". . . little shall I grace my cause

In speaking for myself. Yet, by your gracious patience,

I will a round unvarnish'd tale deliver . . ."

(William Shakespeare's Othello, I.iii.88-90)

Monday, April 29, 2013

Yes, Virginia, There Really Are Bullies

Certain topics seem to wax and wane. Bullying is one. It has come around again, which is fine with me since it is a topic I care a lot about. But what I have noticed is that it is rare to come across a balanced handling of the issue. There are two extremes: those who see bullying where it is not, and those who refuse to see it where it is.

Let me explain. The first category consists of people who use the allegation of bullying to silence freedom of thought and expression. Another name for it is political correctness, and it consists of commandeering the means of discourse so as to mold the way people think. With this strategy, certain words or points of view become synonymous with hate so that the mere expression of them is seen as proof of guilt. Thus, if you disapprove of homosexuality it must follow that you hate homosexuals. There is no acknowledgement of the distinction between an opinion regarding a certain type of behavior and the people who engage in that behavior.

The second category consists of those who deny that there is such a thing as bullying or who broadly dismiss its significance. The attitude here may be that one who alleges bullying is a wimp or crybaby who just needs to buck up and learn how to handle the bully. Or it may even be said that people who level the charge of bullying are bullies themselves, falsely accusing as a means of attacking their opponents or avoiding a substantive discussion. I find this argument to be amusingly circular since it denies the reality of bullying by labeling those who allege bullying as bullies. Huh? With this argument also comes a different kind of political correctness wherein the very use of the word "bully" is pointed to as proof that whoever used the word ought not be taken seriously.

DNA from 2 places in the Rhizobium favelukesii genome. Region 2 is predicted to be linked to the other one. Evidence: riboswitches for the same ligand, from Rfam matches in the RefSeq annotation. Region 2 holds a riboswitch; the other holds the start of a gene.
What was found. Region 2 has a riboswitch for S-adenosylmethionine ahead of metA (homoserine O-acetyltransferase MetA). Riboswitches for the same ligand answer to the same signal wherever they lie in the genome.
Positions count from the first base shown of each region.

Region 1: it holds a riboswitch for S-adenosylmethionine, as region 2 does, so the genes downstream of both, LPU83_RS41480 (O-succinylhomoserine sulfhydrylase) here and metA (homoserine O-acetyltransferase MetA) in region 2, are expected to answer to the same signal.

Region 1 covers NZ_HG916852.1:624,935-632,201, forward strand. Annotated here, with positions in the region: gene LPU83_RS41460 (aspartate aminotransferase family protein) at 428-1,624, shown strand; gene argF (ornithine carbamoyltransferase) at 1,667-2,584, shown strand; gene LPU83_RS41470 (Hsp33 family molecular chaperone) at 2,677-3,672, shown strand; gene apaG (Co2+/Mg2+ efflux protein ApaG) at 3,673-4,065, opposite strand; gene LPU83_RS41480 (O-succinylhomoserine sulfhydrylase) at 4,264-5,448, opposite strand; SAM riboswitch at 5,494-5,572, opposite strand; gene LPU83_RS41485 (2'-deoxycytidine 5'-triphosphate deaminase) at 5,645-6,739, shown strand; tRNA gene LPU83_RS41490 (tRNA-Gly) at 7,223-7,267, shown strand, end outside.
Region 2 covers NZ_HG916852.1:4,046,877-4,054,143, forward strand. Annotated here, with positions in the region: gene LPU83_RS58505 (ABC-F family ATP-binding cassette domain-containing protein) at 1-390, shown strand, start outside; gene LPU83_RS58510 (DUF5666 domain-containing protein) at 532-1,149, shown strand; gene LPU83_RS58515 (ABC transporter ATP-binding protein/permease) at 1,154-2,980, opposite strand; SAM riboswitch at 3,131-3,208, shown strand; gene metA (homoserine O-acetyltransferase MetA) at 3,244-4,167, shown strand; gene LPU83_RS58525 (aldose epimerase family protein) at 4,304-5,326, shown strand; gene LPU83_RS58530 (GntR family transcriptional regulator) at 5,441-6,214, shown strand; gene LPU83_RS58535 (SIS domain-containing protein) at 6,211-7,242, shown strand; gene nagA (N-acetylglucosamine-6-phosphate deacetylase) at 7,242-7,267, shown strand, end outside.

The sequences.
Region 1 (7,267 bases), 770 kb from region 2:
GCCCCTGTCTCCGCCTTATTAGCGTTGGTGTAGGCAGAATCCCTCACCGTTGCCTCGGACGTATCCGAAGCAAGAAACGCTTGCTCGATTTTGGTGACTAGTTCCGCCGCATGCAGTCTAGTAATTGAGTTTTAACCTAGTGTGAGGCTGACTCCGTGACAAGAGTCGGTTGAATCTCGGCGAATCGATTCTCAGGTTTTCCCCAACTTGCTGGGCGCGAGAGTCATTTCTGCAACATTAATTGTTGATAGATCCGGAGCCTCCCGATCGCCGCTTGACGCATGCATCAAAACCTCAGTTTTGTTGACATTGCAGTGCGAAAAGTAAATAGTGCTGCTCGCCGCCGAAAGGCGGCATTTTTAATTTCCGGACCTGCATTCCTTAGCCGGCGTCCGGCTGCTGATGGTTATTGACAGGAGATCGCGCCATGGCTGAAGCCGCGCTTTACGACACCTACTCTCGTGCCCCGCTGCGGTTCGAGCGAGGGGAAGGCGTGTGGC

I think the truth of the matter is somewhere between these two extremes. In the same way that I believe there is such a thing as a hate crime, I think there is such a thing as a bully. But in the same way that the concept of "hate crime" can be misapplied and abused, so can the charge of bullying. A hate crime is a crime that is motivated purely out of animosity for a specific group. So if someone targets a black person because he or she is black, that is a crime motivated by hate. It does not follow that every time a black person is targeted it is necessarily a hate crime. Similarly, there are marks of bullying that, in isolation, may not mean bullying is happening. Bullies may call people names; it doesn't mean that everyone who gets called a name is being bullied. But the fact that some allege bullying where it has not occurred does not mean therefore that every charge of bullying is spurious.

I have met a few bullies in my day, both in my youth and in my adulthood. I have personally been the target of bullies, and I have seen people I love be bullied. I have researched the topic rather thoroughly and think I know a bully when I see one, especially if it is one I have known and watched for a very long time. Here, for those interested, is a list of behaviors that in my opinion are highly indicative of bullying behavior. The more these behaviors are repeated by the same person in a continuing, systematic way, the more likely it is that you have a bully on your hands.

Bullies . . .

. . . engage in serial name-calling. Sometimes the names may not be obvious insults but may masquerade as lighthearted nicknames or teasing. But the ongoing refusal to use a person's proper name and to replace it with a carefully selected nickname is a means of dehumanizing and objectifying the person whose name is not being used and of elevating the nickname user.